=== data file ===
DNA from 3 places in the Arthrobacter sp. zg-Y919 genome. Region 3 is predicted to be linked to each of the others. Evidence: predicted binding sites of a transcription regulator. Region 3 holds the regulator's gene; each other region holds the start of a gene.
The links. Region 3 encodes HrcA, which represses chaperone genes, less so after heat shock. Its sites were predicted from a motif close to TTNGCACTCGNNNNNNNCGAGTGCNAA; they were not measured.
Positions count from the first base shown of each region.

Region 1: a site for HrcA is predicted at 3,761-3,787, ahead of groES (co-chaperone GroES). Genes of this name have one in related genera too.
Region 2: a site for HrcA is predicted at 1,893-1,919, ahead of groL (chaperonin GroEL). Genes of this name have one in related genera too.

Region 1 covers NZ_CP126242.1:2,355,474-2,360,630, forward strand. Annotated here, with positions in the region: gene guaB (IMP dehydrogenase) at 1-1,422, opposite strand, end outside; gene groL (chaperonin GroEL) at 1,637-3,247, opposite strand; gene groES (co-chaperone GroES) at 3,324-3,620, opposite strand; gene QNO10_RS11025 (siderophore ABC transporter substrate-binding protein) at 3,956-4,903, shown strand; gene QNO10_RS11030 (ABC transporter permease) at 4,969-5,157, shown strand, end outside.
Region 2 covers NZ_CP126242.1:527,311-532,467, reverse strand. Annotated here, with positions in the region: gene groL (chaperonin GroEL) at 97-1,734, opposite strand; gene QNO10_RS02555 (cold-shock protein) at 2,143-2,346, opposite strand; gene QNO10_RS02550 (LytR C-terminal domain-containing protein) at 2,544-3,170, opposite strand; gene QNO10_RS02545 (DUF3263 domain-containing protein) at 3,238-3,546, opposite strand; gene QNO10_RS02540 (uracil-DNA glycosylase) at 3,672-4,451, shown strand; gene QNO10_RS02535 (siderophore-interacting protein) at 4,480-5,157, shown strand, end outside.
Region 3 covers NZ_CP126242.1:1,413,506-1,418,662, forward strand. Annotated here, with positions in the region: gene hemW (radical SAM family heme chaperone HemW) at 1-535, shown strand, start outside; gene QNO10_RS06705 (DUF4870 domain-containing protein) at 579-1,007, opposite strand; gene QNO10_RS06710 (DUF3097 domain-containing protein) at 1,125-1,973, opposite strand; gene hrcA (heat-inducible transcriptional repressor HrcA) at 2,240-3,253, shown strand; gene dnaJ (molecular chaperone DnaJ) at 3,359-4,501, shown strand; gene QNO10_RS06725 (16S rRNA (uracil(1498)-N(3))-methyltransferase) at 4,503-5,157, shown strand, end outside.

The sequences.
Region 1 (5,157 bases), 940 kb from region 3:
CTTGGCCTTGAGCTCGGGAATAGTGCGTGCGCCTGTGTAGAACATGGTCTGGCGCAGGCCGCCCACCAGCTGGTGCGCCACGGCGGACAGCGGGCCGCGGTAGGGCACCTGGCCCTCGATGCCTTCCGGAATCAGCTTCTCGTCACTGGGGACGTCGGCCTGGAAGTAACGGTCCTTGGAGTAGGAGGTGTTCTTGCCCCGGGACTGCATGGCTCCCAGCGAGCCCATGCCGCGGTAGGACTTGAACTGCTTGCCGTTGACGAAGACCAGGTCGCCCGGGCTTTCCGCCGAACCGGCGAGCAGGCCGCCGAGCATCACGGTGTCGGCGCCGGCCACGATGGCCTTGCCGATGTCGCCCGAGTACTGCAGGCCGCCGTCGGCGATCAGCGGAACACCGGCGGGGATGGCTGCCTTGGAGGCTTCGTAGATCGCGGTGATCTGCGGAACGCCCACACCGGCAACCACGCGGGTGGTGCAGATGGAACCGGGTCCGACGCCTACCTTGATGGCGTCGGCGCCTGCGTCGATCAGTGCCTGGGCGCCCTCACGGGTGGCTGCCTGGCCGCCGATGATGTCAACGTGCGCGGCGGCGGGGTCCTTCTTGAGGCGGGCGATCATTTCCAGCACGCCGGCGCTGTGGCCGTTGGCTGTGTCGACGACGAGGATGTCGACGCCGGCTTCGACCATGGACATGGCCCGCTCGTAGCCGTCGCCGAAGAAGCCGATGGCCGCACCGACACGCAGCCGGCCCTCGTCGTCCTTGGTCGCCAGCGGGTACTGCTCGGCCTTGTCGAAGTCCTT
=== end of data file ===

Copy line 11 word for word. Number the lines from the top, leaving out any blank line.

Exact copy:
CTTGGCCTTGAGCTCGGGAATAGTGCGTGCGCCTGTGTAGAACATGGTCTGGCGCAGGCCGCCCACCAGCTGGTGCGCCACGGCGGACAGCGGGCCGCGGTAGGGCACCTGGCCCTCGATGCCTTCCGGAATCAGCTTCTCGTCACTGGGGACGTCGGCCTGGAAGTAACGGTCCTTGGAGTAGGAGGTGTTCTTGCCCCGGGACTGCATGGCTCCCAGCGAGCCCATGCCGCGGTAGGACTTGAACTGCTTGCCGTTGACGAAGACCAGGTCGCCCGGGCTTTCCGCCGAACCGGCGAGCAGGCCGCCGAGCATCACGGTGTCGGCGCCGGCCACGATGGCCTTGCCGATGTCGCCCGAGTACTGCAGGCCGCCGTCGGCGATCAGCGGAACACCGGCGGGGATGGCTGCCTTGGAGGCTTCGTAGATCGCGGTGATCTGCGGAACGCCCACACCGGCAACCACGCGGGTGGTGCAGATGGAACCGGGTCCGACGCCTACCTTGATGGCGTCGGCGCCTGCGTCGATCAGTGCCTGGGCGCCCTCACGGGTGGCTGCCTGGCCGCCGATGATGTCAACGTGCGCGGCGGCGGGGTCCTTCTTGAGGCGGGCGATCATTTCCAGCACGCCGGCGCTGTGGCCGTTGGCTGTGTCGACGACGAGGATGTCGACGCCGGCTTCGACCATGGACATGGCCCGCTCGTAGCCGTCGCCGAAGAAGCCGATGGCCGCACCGACACGCAGCCGGCCCTCGTCGTCCTTGGTCGCCAGCGGGTACTGCTCGGCCTTGTCGAAGTCCTT